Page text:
Betta fish die easily when overfed. Bettas are carnivorous fish, and they love feeding on freeze-dried bloodworms, betta pellets, etc. Most often, feeding also becomes a part of bonding with your fish and your fish will swim excitedly when you come to their tank (as they know you’ll have food).
Often, people love seeing the enthusiasm from their betta fish when it’s feeding time and will begin feeding them more and more. Which can turn into a deadly combo, as betta fish love eating and won’t stop, even if they’re incredibly full.
But bettas have small stomachs, which are only about the size of its eyeball; hence they don’t require much food. You should feed them once to twice a day only and only two to four pellets per feeding. Overfeeding can lead to gastrointestinal issues which can cause your betta fish to slowly die.
Another drawback of giving excessive food is that the uneaten food particles can accumulate in the tank over time, which again spoils the water quality and ruins the water parameters you’ve worked so hard to maintain. Signs your water tank is clogged with excessive fish food are milky water, fungi or mold, and algae bloom.
Improper fish tank
Unfortunately, we can blame pet stores for this. Many pet stores keep betta fish in inhumanely small containers, displayed on their shelves. As such, people assume that betta fish don’t need much room to swim, and decide to keep them in a small vase or fish bowl when they get home.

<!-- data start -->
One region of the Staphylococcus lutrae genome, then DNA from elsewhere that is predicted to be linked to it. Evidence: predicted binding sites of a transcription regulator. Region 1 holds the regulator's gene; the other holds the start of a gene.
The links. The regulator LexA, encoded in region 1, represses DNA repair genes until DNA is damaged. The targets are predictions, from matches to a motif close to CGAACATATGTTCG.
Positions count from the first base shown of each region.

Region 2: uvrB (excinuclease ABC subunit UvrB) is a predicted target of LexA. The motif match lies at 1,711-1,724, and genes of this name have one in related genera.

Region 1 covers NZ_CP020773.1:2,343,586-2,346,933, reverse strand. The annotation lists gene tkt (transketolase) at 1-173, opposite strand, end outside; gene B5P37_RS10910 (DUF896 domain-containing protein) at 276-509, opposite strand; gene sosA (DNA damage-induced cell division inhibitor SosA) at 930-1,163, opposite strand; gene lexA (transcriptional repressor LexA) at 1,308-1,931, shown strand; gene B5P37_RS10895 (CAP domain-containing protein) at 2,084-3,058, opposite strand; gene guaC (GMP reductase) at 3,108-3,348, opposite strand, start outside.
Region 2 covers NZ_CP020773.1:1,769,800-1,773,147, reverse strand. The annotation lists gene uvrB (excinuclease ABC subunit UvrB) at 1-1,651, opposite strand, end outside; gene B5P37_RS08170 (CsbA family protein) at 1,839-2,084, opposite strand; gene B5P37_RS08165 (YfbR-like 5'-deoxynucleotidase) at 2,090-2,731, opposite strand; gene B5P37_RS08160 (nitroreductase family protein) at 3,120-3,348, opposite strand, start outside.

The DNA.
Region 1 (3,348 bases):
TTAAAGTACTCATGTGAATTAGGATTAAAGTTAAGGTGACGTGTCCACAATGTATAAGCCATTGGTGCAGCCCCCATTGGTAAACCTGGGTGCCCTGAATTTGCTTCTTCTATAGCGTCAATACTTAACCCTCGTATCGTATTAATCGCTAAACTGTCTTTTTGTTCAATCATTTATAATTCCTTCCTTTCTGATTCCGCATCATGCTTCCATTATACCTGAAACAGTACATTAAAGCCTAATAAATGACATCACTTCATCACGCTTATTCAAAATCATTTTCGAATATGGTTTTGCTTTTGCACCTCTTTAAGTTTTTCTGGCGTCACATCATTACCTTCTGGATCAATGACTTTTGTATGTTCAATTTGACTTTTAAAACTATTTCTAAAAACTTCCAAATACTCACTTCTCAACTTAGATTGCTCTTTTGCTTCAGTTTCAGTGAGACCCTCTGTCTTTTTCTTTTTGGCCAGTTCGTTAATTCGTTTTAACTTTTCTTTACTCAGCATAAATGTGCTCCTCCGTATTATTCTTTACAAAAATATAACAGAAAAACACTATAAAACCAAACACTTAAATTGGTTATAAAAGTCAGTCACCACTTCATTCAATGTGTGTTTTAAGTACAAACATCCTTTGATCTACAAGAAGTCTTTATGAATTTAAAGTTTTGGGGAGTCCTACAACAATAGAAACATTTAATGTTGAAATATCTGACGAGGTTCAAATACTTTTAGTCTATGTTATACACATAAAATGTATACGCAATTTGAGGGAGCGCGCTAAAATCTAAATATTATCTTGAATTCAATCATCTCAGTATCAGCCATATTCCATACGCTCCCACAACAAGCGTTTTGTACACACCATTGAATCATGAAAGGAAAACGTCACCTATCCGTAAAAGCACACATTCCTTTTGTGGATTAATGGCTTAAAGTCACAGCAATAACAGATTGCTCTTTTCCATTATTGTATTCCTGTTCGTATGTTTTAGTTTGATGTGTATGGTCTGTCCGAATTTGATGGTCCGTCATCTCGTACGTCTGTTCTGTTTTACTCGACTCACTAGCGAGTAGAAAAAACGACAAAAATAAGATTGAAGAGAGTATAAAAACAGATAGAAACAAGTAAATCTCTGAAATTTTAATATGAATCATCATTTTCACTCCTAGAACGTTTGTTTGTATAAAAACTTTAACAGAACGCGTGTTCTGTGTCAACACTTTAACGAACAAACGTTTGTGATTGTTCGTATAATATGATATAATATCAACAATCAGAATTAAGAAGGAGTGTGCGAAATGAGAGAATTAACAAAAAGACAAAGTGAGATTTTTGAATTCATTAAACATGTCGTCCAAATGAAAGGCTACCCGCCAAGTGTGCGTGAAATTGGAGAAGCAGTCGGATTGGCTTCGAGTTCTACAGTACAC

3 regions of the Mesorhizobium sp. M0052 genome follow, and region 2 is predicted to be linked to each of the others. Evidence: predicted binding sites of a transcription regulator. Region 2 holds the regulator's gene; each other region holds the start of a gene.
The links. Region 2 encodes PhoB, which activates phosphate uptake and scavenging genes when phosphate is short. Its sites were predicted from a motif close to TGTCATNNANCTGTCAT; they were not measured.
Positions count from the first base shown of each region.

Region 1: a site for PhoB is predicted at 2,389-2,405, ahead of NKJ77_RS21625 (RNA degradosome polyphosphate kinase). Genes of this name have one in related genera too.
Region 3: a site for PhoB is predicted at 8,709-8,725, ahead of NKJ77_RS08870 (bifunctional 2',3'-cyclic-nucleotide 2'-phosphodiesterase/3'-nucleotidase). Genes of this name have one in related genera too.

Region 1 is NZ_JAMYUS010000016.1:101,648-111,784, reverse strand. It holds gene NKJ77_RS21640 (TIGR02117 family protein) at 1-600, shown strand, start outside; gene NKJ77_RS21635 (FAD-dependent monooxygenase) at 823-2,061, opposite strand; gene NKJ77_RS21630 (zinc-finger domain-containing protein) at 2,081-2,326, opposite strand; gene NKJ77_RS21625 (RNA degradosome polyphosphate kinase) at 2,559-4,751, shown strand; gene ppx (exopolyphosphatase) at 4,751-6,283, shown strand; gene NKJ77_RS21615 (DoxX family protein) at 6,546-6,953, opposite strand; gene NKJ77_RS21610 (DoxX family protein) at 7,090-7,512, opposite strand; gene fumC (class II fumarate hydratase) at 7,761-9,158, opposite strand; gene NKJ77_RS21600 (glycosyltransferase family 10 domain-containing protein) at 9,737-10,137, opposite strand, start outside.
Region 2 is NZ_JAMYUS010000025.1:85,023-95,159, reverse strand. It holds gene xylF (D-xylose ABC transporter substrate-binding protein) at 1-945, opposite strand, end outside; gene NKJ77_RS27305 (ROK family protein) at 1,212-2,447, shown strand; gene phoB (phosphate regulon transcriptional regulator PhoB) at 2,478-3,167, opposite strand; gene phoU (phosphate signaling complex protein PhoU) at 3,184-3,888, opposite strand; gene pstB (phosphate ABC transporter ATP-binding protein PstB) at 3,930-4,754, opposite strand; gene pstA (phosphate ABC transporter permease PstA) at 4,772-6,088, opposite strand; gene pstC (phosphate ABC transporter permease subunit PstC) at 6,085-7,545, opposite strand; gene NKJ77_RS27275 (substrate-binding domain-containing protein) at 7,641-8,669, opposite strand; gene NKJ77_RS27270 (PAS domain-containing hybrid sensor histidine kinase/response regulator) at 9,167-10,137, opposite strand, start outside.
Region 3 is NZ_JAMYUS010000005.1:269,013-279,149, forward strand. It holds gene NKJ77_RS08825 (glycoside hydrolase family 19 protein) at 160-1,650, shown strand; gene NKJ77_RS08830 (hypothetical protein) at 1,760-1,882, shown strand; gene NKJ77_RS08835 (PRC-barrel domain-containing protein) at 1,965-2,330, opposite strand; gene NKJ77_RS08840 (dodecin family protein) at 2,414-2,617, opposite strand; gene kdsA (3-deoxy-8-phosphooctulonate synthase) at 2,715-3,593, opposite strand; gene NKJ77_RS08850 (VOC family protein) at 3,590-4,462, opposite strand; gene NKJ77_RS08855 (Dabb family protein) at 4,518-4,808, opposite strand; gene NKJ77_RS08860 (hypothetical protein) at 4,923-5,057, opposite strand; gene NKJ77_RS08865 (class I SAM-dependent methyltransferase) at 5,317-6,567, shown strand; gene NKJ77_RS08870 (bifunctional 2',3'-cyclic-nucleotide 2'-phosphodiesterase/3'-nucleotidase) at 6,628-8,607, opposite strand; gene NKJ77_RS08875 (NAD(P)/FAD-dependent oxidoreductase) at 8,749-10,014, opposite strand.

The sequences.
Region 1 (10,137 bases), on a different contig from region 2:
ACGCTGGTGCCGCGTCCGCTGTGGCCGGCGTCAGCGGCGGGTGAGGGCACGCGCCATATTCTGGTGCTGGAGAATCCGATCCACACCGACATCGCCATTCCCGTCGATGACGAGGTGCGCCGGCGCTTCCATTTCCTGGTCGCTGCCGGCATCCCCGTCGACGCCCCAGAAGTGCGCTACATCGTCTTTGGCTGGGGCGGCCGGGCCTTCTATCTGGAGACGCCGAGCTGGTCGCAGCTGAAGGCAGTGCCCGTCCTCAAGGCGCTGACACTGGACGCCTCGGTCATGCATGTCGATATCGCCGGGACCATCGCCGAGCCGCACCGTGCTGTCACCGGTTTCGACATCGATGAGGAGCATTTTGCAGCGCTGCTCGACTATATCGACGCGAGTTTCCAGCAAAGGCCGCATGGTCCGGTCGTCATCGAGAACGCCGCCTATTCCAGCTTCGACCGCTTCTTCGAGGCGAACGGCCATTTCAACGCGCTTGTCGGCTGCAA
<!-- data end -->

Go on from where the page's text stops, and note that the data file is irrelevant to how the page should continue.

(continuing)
Betta fishes are a tropical fish, and they’re used to live in the wild waters. Dumping bettas in a small vase or bowl and expecting it to adjust is one of the worst things you can do.
Bettas can’t adjust in small water tanks, which also limits their activity. Moreover, the toxin build-up is easy in narrow water sources, which ultimately leads to your betta fish dying. Confining your betta fish to a small bowl or vase leads to a buildup of toxins, which will harm your betta fish.
For one betta fish, the minimum tank size is 10-gallons.
Other fish and aggressive tank mates are often the culprit of a dead betta fish. If your aquarium is not large enough and does not offer enough hiding space to the bettas, they can get aggressive.
Besides, if you keep your bettas with other aggressive fish like tiger barbs, violence among tank mates can result in betta fish death.
Betta fish can adjust better in an isolated environment. They are bubble nesting fish that make their own nest in shady waters. Having less space in the tank is one of the reasons your betta fish might get stressed.
Additionally, having too many species with the bettas in the water may also increase stress levels. Therefore, try not to keep your fish in an overcrowded tank as this fish enjoys its lone and peaceful time.
Betta fish also can’t adjust if the water flow is too high. These wild fish prefer calm waters with no violent tank mates and enough hiding space. Constant stress is one of the primary reasons for a betta fish dying suddenly.